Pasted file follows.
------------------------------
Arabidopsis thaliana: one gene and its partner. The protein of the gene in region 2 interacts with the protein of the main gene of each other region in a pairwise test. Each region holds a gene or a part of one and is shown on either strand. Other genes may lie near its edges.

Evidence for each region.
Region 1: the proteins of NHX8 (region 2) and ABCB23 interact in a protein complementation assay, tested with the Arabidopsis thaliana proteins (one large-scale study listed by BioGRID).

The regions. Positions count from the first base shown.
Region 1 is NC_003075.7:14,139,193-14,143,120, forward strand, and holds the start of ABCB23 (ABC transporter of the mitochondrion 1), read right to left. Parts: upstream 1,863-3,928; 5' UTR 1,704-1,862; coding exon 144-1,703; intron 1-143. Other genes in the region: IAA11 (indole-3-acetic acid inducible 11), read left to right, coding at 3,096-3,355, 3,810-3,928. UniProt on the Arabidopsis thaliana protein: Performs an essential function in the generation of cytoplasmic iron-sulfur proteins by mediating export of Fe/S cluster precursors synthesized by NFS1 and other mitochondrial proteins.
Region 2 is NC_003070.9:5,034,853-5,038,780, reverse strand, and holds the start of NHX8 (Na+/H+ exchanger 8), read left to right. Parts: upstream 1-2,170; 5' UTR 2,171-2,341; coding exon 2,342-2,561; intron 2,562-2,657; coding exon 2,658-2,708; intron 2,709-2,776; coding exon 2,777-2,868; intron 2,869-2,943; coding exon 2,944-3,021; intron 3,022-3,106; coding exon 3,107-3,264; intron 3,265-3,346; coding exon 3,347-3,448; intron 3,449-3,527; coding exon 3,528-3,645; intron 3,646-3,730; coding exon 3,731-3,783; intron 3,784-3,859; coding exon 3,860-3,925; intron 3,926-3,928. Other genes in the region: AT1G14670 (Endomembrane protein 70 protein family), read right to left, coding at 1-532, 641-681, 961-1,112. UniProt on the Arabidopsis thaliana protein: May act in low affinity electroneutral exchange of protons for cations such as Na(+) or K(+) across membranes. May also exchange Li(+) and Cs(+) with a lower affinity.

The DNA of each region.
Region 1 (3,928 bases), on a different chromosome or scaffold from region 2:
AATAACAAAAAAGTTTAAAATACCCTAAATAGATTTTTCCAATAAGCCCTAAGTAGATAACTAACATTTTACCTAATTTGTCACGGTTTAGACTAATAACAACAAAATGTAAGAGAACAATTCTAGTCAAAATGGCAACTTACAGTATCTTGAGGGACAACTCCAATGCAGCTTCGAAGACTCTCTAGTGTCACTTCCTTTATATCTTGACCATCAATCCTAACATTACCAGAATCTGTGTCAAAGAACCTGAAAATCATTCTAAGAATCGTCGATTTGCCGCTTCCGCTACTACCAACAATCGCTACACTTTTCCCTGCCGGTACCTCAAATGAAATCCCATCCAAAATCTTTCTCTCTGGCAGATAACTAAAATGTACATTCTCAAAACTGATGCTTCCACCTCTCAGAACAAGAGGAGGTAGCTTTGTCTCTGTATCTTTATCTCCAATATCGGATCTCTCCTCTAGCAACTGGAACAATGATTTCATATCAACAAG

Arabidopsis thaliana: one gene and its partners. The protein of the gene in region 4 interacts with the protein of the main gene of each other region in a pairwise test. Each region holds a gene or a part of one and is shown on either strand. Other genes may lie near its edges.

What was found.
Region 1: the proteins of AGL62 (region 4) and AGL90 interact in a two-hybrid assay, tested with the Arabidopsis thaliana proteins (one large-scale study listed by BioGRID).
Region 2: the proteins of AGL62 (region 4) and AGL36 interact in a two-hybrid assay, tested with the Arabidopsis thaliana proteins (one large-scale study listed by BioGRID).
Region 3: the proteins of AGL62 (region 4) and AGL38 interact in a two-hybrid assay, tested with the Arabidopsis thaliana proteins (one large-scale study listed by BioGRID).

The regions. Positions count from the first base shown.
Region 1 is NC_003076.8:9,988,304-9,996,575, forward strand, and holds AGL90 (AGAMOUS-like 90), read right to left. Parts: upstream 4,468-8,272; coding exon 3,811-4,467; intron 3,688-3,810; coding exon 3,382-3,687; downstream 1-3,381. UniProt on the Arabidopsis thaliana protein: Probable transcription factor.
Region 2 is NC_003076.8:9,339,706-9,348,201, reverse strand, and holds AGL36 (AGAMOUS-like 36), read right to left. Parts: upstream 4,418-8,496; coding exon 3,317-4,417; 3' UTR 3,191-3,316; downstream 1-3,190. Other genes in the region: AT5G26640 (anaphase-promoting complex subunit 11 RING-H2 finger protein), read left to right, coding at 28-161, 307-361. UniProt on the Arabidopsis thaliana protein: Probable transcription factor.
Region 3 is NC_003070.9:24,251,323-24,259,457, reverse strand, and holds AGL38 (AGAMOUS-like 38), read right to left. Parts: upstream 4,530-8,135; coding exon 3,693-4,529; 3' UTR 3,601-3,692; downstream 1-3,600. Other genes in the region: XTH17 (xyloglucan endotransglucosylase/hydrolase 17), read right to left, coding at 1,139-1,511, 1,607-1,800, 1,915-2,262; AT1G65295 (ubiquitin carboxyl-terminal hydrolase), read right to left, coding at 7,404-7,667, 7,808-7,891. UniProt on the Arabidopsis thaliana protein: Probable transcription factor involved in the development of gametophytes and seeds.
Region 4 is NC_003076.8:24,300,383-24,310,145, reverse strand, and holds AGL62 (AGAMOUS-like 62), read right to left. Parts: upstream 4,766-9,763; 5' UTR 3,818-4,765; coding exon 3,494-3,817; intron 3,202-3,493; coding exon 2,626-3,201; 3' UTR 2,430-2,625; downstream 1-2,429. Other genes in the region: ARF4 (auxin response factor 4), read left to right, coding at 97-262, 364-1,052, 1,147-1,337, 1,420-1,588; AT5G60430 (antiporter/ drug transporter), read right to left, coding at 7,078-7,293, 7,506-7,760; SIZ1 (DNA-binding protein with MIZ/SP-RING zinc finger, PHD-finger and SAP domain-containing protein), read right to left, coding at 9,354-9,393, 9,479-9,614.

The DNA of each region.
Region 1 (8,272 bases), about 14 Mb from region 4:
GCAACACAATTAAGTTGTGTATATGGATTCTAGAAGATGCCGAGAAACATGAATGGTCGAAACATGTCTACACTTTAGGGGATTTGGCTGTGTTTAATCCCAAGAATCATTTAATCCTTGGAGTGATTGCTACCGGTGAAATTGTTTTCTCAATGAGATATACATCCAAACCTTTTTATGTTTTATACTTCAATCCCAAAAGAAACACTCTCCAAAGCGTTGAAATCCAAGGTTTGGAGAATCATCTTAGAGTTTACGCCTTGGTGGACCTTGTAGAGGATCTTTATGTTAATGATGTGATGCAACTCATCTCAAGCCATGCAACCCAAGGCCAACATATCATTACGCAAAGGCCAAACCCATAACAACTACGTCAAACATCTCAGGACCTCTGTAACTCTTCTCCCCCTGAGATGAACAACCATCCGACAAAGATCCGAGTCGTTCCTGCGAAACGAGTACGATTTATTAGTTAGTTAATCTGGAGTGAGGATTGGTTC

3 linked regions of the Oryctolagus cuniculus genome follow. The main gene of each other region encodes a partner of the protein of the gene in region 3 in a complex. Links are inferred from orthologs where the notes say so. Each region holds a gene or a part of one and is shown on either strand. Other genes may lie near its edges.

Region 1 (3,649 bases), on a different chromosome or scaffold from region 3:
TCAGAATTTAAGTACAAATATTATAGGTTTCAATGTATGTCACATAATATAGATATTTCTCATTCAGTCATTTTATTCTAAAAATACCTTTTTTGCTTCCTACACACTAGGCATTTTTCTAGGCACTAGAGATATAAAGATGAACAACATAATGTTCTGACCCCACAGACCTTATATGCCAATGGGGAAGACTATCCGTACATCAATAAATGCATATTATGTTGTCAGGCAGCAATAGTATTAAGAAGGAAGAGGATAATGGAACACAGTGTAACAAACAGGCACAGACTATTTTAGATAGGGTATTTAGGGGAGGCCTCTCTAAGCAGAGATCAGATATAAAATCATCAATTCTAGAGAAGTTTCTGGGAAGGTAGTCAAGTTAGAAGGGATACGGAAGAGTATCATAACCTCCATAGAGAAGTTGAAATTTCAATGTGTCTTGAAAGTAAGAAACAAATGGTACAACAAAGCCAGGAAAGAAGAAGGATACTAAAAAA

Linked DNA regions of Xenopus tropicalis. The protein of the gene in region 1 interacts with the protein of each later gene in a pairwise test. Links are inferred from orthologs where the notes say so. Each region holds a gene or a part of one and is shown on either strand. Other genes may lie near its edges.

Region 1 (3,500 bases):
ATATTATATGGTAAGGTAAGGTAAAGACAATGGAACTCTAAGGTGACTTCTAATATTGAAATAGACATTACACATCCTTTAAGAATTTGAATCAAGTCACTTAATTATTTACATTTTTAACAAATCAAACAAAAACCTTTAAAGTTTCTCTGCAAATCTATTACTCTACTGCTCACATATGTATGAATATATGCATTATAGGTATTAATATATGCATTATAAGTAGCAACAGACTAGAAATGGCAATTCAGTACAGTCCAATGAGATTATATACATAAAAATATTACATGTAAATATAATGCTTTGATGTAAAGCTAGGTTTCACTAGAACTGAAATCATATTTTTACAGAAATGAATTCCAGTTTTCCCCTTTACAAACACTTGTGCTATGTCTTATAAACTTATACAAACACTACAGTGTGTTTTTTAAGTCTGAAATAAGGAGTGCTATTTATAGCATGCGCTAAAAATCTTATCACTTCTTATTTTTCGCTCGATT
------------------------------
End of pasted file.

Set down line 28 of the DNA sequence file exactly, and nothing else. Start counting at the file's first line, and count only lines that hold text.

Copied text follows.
ATATTATATGGTAAGGTAAGGTAAAGACAATGGAACTCTAAGGTGACTTCTAATATTGAAATAGACATTACACATCCTTTAAGAATTTGAATCAAGTCACTTAATTATTTACATTTTTAACAAATCAAACAAAAACCTTTAAAGTTTCTCTGCAAATCTATTACTCTACTGCTCACATATGTATGAATATATGCATTATAGGTATTAATATATGCATTATAAGTAGCAACAGACTAGAAATGGCAATTCAGTACAGTCCAATGAGATTATATACATAAAAATATTACATGTAAATATAATGCTTTGATGTAAAGCTAGGTTTCACTAGAACTGAAATCATATTTTTACAGAAATGAATTCCAGTTTTCCCCTTTACAAACACTTGTGCTATGTCTTATAAACTTATACAAACACTACAGTGTGTTTTTTAAGTCTGAAATAAGGAGTGCTATTTATAGCATGCGCTAAAAATCTTATCACTTCTTATTTTTCGCTCGATT